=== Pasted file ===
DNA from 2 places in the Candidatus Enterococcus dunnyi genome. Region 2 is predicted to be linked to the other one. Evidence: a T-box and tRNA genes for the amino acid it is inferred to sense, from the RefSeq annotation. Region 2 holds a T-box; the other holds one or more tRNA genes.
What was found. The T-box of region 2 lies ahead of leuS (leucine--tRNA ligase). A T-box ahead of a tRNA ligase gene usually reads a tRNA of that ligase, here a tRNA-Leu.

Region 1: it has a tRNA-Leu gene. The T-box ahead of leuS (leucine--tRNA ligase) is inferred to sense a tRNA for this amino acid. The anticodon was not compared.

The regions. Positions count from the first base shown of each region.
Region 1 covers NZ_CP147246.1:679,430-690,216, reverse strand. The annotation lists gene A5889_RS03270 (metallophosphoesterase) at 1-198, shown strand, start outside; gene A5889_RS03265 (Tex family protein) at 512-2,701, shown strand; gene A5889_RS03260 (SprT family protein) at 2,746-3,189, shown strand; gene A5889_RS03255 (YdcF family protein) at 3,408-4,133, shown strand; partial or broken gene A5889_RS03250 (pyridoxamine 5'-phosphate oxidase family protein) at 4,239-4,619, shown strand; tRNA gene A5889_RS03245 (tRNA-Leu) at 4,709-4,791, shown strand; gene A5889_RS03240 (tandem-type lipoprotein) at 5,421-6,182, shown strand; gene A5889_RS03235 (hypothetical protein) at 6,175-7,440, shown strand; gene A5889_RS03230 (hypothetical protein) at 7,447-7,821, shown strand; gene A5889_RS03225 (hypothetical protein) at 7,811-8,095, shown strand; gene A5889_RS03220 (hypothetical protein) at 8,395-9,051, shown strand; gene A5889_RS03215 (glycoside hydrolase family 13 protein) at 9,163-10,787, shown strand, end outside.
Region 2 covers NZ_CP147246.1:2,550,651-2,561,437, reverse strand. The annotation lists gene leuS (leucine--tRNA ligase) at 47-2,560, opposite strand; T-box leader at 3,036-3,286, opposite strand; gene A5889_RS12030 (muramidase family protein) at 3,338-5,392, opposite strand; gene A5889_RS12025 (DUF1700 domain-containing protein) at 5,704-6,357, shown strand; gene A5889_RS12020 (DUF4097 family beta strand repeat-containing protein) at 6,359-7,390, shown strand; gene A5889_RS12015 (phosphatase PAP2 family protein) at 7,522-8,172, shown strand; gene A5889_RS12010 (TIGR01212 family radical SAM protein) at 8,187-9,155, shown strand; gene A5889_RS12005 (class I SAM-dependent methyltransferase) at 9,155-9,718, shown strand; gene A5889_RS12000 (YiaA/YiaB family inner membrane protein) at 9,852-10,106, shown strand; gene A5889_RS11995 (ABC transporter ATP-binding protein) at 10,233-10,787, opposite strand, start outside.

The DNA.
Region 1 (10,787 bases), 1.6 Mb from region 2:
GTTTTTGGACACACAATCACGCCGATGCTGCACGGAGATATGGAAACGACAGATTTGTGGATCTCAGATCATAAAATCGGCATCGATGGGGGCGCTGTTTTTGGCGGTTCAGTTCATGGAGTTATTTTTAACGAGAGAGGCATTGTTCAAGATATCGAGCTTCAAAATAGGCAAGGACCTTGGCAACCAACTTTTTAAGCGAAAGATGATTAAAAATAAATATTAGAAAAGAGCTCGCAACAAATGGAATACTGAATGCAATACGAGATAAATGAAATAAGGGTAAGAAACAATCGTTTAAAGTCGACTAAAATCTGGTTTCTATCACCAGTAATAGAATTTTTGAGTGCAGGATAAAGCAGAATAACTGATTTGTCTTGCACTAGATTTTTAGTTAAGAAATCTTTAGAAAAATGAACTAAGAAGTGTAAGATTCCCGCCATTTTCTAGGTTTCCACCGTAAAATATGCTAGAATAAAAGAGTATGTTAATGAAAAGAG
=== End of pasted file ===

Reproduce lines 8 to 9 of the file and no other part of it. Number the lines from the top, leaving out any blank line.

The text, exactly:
Region 1 (10,787 bases), 1.6 Mb from region 2:
GTTTTTGGACACACAATCACGCCGATGCTGCACGGAGATATGGAAACGACAGATTTGTGGATCTCAGATCATAAAATCGGCATCGATGGGGGCGCTGTTTTTGGCGGTTCAGTTCATGGAGTTATTTTTAACGAGAGAGGCATTGTTCAAGATATCGAGCTTCAAAATAGGCAAGGACCTTGGCAACCAACTTTTTAAGCGAAAGATGATTAAAAATAAATATTAGAAAAGAGCTCGCAACAAATGGAATACTGAATGCAATACGAGATAAATGAAATAAGGGTAAGAAACAATCGTTTAAAGTCGACTAAAATCTGGTTTCTATCACCAGTAATAGAATTTTTGAGTGCAGGATAAAGCAGAATAACTGATTTGTCTTGCACTAGATTTTTAGTTAAGAAATCTTTAGAAAAATGAACTAAGAAGTGTAAGATTCCCGCCATTTTCTAGGTTTCCACCGTAAAATATGCTAGAATAAAAGAGTATGTTAATGAAAAGAG